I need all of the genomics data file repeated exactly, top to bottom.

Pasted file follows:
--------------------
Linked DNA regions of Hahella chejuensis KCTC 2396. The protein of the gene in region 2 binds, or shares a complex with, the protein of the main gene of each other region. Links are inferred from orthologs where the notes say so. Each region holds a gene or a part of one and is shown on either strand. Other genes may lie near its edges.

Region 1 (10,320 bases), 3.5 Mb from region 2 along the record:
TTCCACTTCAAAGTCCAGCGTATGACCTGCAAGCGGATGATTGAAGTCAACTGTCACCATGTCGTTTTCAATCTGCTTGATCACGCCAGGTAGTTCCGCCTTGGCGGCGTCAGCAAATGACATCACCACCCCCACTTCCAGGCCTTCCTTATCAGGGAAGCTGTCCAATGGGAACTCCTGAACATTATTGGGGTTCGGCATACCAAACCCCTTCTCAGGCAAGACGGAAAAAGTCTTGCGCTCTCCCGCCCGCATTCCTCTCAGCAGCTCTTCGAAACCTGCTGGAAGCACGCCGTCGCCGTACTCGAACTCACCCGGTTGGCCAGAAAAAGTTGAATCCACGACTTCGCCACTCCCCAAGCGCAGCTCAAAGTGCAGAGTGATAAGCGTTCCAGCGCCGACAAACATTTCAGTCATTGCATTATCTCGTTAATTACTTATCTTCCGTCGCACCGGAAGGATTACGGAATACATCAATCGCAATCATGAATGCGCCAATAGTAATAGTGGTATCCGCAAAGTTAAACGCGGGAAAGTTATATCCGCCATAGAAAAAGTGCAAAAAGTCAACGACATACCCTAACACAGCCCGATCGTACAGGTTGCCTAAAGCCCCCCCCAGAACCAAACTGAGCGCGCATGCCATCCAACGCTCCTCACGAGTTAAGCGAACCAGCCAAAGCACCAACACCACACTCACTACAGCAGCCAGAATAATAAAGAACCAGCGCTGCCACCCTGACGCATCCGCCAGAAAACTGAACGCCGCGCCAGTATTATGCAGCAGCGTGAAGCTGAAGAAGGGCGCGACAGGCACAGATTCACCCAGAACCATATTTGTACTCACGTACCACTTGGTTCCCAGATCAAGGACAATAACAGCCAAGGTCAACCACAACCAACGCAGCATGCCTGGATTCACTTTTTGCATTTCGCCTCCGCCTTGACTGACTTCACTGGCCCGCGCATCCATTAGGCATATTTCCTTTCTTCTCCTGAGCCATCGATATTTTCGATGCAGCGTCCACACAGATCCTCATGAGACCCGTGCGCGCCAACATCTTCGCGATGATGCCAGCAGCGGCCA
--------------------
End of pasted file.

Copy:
Linked DNA regions of Hahella chejuensis KCTC 2396. The protein of the gene in region 2 binds, or shares a complex with, the protein of the main gene of each other region. Links are inferred from orthologs where the notes say so. Each region holds a gene or a part of one and is shown on either strand. Other genes may lie near its edges.

Region 1 (10,320 bases), 3.5 Mb from region 2 along the record:
TTCCACTTCAAAGTCCAGCGTATGACCTGCAAGCGGATGATTGAAGTCAACTGTCACCATGTCGTTTTCAATCTGCTTGATCACGCCAGGTAGTTCCGCCTTGGCGGCGTCAGCAAATGACATCACCACCCCCACTTCCAGGCCTTCCTTATCAGGGAAGCTGTCCAATGGGAACTCCTGAACATTATTGGGGTTCGGCATACCAAACCCCTTCTCAGGCAAGACGGAAAAAGTCTTGCGCTCTCCCGCCCGCATTCCTCTCAGCAGCTCTTCGAAACCTGCTGGAAGCACGCCGTCGCCGTACTCGAACTCACCCGGTTGGCCAGAAAAAGTTGAATCCACGACTTCGCCACTCCCCAAGCGCAGCTCAAAGTGCAGAGTGATAAGCGTTCCAGCGCCGACAAACATTTCAGTCATTGCATTATCTCGTTAATTACTTATCTTCCGTCGCACCGGAAGGATTACGGAATACATCAATCGCAATCATGAATGCGCCAATAGTAATAGTGGTATCCGCAAAGTTAAACGCGGGAAAGTTATATCCGCCATAGAAAAAGTGCAAAAAGTCAACGACATACCCTAACACAGCCCGATCGTACAGGTTGCCTAAAGCCCCCCCCAGAACCAAACTGAGCGCGCATGCCATCCAACGCTCCTCACGAGTTAAGCGAACCAGCCAAAGCACCAACACCACACTCACTACAGCAGCCAGAATAATAAAGAACCAGCGCTGCCACCCTGACGCATCCGCCAGAAAACTGAACGCCGCGCCAGTATTATGCAGCAGCGTGAAGCTGAAGAAGGGCGCGACAGGCACAGATTCACCCAGAACCATATTTGTACTCACGTACCACTTGGTTCCCAGATCAAGGACAATAACAGCCAAGGTCAACCACAACCAACGCAGCATGCCTGGATTCACTTTTTGCATTTCGCCTCCGCCTTGACTGACTTCACTGGCCCGCGCATCCATTAGGCATATTTCCTTTCTTCTCCTGAGCCATCGATATTTTCGATGCAGCGTCCACACAGATCCTCATGAGACCCGTGCGCGCCAACATCTTCGCGATGATGCCAGCAGCGGCCA